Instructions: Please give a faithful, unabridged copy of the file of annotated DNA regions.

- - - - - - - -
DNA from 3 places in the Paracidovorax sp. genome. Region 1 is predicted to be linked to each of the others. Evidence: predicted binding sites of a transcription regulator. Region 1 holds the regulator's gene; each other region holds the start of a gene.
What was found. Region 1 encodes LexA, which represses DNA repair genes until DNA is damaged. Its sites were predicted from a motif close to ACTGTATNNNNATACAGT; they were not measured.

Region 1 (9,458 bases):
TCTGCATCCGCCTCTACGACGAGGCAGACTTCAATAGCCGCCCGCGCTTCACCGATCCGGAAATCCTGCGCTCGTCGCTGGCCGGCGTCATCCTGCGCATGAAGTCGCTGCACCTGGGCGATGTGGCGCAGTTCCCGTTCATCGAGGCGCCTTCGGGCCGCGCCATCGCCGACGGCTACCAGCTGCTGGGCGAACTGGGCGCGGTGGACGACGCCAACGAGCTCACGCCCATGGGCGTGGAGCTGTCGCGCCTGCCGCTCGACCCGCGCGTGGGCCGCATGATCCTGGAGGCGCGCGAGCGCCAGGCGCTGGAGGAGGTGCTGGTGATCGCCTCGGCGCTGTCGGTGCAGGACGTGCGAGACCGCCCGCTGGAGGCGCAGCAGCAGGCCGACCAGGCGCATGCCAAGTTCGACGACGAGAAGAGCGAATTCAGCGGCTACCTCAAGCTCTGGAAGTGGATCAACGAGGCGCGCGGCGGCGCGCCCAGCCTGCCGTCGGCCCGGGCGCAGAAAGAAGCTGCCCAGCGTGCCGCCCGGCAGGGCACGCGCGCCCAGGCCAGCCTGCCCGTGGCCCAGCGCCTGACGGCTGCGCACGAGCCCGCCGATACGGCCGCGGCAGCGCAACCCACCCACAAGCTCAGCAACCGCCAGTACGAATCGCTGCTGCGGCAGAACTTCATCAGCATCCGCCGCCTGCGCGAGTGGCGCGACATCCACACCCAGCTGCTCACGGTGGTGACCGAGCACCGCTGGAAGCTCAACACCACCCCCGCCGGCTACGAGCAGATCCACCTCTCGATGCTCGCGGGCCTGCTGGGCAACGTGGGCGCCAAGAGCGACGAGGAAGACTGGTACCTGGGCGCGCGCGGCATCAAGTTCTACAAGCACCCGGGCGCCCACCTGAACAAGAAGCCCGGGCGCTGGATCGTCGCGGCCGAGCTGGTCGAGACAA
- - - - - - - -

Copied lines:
DNA from 3 places in the Paracidovorax sp. genome. Region 1 is predicted to be linked to each of the others. Evidence: predicted binding sites of a transcription regulator. Region 1 holds the regulator's gene; each other region holds the start of a gene.
What was found. Region 1 encodes LexA, which represses DNA repair genes until DNA is damaged. Its sites were predicted from a motif close to ACTGTATNNNNATACAGT; they were not measured.

Region 1 (9,458 bases):
TCTGCATCCGCCTCTACGACGAGGCAGACTTCAATAGCCGCCCGCGCTTCACCGATCCGGAAATCCTGCGCTCGTCGCTGGCCGGCGTCATCCTGCGCATGAAGTCGCTGCACCTGGGCGATGTGGCGCAGTTCCCGTTCATCGAGGCGCCTTCGGGCCGCGCCATCGCCGACGGCTACCAGCTGCTGGGCGAACTGGGCGCGGTGGACGACGCCAACGAGCTCACGCCCATGGGCGTGGAGCTGTCGCGCCTGCCGCTCGACCCGCGCGTGGGCCGCATGATCCTGGAGGCGCGCGAGCGCCAGGCGCTGGAGGAGGTGCTGGTGATCGCCTCGGCGCTGTCGGTGCAGGACGTGCGAGACCGCCCGCTGGAGGCGCAGCAGCAGGCCGACCAGGCGCATGCCAAGTTCGACGACGAGAAGAGCGAATTCAGCGGCTACCTCAAGCTCTGGAAGTGGATCAACGAGGCGCGCGGCGGCGCGCCCAGCCTGCCGTCGGCCCGGGCGCAGAAAGAAGCTGCCCAGCGTGCCGCCCGGCAGGGCACGCGCGCCCAGGCCAGCCTGCCCGTGGCCCAGCGCCTGACGGCTGCGCACGAGCCCGCCGATACGGCCGCGGCAGCGCAACCCACCCACAAGCTCAGCAACCGCCAGTACGAATCGCTGCTGCGGCAGAACTTCATCAGCATCCGCCGCCTGCGCGAGTGGCGCGACATCCACACCCAGCTGCTCACGGTGGTGACCGAGCACCGCTGGAAGCTCAACACCACCCCCGCCGGCTACGAGCAGATCCACCTCTCGATGCTCGCGGGCCTGCTGGGCAACGTGGGCGCCAAGAGCGACGAGGAAGACTGGTACCTGGGCGCGCGCGGCATCAAGTTCTACAAGCACCCGGGCGCCCACCTGAACAAGAAGCCCGGGCGCTGGATCGTCGCGGCCGAGCTGGTCGAGACAA